Jeff_Kaufman

Jeff_Kaufman's Comments

New research on moral weights

Really excited to see this published. This is something I've heard people speculate about a lot over the years ("are people in places with higher child mortality more accepting of it, because it's more normal, and so are we overweighting deaths?") and it's helpful to see what the people we're trying to help actually value.

(And that's on top of us not being able to survey the children!)

Updates from Leverage Research: history, mistakes and new focus

Thoughts, now that I've read it:

  • This sort thing where you try things until you figure out what's going on, starting from a place of pretty minimal knowledge feels very familiar to me. I think a lot of my hobby projects have worked this way, partly because I often find it more more fun to try things than to try to find out what people already know about them. This comment thread, trying to understand what frequencies forked brass instruments make, is an example that came to mind several times reading the post.
  • Not exactly the same, but this also feels a lot like my experience with making new musical instruments. With an established instrument in an established field the path to being really good generally looks like "figure out what the top people do, and practice a ton," while with something experimental you have much more of a tradeoff between "put effort into playing your current thing better" and "put effort into improving your current thing". If you have early batteries or telescopes or something you probably spend a lot of time with that tradeoff. Whereas in mature fields it makes much more sense for individuals to specialize in either "develop the next generation of equipment" or "use the current generation of equipment to understand the world".
  • How controversial is the idea that early stage science works pretty differently from more established explorations, and that you need pretty different approaches and skills? I don't know that much history/philosophy of science but I'm having trouble telling from the paper which of the hypotheses in section 4 are ones that you expect people to already agree with, vs ones that you think you're going to need to demonstrate?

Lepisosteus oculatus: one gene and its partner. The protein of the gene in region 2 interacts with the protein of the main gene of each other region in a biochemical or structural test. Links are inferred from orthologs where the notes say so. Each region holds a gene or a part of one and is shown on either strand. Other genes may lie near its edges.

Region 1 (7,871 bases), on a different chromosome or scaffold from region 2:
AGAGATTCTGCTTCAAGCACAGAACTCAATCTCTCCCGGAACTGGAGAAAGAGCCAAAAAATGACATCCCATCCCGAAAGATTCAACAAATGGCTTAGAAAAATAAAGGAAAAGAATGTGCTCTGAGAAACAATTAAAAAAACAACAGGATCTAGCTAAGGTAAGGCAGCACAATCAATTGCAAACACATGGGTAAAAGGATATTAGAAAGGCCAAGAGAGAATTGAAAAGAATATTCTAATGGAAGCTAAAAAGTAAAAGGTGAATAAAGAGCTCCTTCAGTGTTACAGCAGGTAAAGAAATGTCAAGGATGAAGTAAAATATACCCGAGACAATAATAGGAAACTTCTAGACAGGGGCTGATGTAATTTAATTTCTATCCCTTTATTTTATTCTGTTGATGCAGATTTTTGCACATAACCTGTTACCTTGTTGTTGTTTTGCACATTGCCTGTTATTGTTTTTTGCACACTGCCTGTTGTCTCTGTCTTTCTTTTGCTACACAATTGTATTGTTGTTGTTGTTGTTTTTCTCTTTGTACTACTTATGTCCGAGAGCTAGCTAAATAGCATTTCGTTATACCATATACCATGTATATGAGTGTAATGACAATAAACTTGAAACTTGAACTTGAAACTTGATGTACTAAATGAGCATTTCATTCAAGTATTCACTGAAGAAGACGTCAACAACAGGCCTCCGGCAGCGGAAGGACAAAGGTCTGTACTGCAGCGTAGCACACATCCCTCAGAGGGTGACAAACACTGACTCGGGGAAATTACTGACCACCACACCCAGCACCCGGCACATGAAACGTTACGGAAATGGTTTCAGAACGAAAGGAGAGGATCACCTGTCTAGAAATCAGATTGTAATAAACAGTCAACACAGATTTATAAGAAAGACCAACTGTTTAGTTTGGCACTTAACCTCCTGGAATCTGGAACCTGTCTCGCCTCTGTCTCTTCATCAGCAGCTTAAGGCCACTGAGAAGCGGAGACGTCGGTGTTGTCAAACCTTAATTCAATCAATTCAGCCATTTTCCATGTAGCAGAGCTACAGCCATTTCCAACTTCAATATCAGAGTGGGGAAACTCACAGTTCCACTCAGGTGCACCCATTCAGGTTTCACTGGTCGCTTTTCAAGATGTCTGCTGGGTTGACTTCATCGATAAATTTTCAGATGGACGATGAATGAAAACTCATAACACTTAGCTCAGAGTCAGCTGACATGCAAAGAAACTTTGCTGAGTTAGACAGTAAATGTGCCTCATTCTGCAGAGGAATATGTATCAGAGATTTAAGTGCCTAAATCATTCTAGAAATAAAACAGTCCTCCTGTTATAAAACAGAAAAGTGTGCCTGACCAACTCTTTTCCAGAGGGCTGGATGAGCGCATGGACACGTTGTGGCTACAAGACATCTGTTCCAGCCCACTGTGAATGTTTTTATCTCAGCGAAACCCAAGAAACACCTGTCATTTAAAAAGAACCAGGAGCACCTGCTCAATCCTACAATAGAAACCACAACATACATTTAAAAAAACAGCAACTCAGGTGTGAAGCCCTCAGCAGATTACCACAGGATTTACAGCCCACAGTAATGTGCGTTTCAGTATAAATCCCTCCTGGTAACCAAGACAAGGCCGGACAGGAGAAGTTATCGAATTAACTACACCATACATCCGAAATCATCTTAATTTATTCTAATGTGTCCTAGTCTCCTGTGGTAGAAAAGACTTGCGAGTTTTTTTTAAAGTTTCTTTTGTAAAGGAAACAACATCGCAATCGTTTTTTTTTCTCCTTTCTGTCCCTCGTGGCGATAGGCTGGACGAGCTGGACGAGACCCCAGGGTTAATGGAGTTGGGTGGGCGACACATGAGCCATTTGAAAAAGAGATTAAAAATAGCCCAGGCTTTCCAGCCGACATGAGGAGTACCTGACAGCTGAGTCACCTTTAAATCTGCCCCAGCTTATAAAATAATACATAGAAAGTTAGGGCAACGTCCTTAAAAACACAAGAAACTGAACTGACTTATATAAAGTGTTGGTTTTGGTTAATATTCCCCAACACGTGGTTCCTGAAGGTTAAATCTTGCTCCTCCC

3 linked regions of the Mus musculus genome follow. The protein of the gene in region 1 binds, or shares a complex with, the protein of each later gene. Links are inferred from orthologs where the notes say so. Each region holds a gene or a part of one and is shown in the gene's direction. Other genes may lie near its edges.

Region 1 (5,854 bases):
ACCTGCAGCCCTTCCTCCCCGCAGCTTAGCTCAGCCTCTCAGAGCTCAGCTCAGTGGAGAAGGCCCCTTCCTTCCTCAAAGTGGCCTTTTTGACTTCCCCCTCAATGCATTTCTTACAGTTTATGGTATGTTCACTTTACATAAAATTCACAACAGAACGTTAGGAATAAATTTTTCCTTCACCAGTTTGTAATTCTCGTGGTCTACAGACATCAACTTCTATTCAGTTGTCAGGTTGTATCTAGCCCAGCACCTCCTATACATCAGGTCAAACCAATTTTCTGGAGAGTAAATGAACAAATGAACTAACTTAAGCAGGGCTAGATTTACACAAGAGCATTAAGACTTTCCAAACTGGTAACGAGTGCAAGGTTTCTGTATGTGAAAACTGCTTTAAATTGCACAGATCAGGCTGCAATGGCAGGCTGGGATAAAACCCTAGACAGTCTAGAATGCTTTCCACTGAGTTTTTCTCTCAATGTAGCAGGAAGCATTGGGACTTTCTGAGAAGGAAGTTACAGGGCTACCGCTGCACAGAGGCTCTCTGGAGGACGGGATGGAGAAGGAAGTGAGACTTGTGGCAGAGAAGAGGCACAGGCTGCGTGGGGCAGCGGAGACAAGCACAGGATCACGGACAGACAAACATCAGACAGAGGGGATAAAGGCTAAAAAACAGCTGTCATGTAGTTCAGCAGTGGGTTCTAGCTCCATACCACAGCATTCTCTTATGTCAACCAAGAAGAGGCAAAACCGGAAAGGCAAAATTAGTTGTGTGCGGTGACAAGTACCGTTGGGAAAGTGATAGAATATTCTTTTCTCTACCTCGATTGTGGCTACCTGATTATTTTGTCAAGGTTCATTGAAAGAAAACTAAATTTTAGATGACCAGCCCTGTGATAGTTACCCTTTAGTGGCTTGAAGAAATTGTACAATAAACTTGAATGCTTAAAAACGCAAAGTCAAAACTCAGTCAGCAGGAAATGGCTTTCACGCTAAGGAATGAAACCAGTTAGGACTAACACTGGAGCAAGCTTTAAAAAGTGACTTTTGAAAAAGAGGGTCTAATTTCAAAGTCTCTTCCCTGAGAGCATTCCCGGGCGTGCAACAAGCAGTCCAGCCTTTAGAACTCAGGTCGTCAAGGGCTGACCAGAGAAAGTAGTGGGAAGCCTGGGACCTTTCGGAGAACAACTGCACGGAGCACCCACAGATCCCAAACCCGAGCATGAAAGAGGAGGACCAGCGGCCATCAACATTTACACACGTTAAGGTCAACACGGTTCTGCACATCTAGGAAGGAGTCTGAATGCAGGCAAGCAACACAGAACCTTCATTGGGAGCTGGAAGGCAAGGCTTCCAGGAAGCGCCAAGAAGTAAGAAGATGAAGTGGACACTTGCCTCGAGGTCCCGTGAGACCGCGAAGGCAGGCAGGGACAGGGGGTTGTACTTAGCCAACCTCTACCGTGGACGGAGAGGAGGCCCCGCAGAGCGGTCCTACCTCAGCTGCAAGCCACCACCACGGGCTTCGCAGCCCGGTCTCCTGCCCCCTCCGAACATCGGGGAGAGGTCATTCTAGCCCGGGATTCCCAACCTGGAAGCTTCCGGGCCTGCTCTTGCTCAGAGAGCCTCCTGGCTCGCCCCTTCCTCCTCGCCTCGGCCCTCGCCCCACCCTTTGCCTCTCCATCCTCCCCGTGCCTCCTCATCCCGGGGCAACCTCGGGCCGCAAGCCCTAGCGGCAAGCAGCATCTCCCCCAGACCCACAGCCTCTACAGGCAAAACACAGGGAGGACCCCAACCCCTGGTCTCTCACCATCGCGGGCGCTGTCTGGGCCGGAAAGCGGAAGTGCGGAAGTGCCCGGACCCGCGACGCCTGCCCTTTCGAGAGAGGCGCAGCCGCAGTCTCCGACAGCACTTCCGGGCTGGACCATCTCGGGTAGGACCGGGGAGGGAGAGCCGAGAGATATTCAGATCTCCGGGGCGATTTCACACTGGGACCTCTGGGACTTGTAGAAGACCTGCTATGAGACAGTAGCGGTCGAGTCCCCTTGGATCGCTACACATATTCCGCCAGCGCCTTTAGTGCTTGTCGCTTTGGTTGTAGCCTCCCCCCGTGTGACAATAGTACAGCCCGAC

• One question that comes to mind is whether there is still early stage science today. Maybe the patterns that you're seeing are all about what happens if you're very early in the development of science in general, but now you only get those patterns when people are playing around (like I am above)? So I'd be interested in the most recent cases you can find that you'd consider to be early-stage.
  • And a typo: "make the same observers with different telescopes" should be "make the same observations with different telescopes".
Updates from Leverage Research: history, mistakes and new focus

Looking over the website I noticed Studying Early Stage Science under "Recent Research". I haven't read it yet, but will!

Updates from Leverage Research: history, mistakes and new focus

Thanks for writing this! I'm really glad Leverage has decided to start sharing more.

Long-term Donation Bunching?

I wonder whether it would be worth building some standard terms for this and trying to make it a thing?

Candy for Nets

Thanks! Though like all my blog posts it's already public on my website: https://www.jefftk.com/p/candy-for-nets

Long-term Donation Bunching?

If ~50% of people drift away over five years it's hard to say how many do over 2-3, but it should be at least 25%-35% [1]. You need pretty large tax savings to risk a chance that large of actually donating nothing.


[1] 13%/year for five years gives you 50%, and I think I'd expect the rate of attrition to slowly decrease over time? 25% for two years and 35% for three is assuming it's linear.

How to Make Billions of Dollars Reducing Loneliness
Facebook and Google have an incentive to track their users because they sell targeted advertising.

Even without ads they would have a very strong reason for tracking: trying to make the product better. Things you do when using Facebook are all fed into a model trying to predict what you like to interact with, so they can prioritize among the enormous number of things they could be showing you.

If physics is many-worlds, does ethics matter?
For every decision I've made, there's a version where the other choice was made.

Is that actually something the many-worlds view implies? It seems like you're conflating "made a choice" with "quantum split"?


(I don't know any of the relevant physics.)

EA Survey 2018 Series: Do EA Survey Takers Keep Their GWWC Pledge?

One group I'm especially interested in is people who were active in EA, took the GWWC pledge, and then drifted away (eg). This is a group that likely mostly didn't take the EA Survey. I would expect that after accounting for this the actual fraction of people current on their pledges would be *much* lower.

Since we don't know the fraction of people keeping their pledge to even the nearest 10%, the survey I would find most useful would be a smallish random sample. Pick 25 GWWC members at random, and follow up with them. Write personalized handwritten letters, place a phone call, or get a friend to contact them. This should give very low non-response bias, and also good qualitative data.

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